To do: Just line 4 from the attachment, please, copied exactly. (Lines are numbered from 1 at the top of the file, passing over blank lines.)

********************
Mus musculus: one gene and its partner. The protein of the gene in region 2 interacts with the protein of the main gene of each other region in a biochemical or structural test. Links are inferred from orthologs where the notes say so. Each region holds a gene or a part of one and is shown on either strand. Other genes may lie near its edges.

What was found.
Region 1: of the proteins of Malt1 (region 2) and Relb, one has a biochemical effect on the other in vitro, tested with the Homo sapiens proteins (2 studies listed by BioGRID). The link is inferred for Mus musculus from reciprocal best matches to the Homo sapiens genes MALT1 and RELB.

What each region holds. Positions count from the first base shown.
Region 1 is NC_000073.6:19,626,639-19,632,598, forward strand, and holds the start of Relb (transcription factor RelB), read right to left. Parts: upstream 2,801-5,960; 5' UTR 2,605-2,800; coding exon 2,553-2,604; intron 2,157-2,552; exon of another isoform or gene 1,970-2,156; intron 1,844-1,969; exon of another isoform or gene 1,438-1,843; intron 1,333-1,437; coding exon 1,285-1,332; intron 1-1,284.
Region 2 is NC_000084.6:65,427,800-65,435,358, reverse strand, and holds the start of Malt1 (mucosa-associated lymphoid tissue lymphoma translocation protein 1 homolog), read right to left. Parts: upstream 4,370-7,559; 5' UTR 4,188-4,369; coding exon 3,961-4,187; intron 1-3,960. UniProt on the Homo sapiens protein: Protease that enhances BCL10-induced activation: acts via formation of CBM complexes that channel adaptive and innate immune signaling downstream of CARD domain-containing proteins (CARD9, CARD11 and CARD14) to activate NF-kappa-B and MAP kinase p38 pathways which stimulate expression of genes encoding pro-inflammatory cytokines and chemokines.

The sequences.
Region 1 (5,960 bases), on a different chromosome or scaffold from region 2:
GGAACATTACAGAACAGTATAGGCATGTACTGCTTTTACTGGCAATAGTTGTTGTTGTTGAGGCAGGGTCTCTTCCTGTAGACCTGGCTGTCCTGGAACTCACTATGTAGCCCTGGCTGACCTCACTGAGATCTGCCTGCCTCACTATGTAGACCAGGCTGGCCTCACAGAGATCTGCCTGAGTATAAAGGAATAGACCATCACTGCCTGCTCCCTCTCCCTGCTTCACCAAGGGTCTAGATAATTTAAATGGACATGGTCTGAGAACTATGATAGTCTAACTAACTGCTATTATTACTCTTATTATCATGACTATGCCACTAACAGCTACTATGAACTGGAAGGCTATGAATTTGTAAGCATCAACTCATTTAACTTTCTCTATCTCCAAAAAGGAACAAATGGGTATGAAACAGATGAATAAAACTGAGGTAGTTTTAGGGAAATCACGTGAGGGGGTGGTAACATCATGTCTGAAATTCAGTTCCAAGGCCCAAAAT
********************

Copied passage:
What each region holds. Positions count from the first base shown.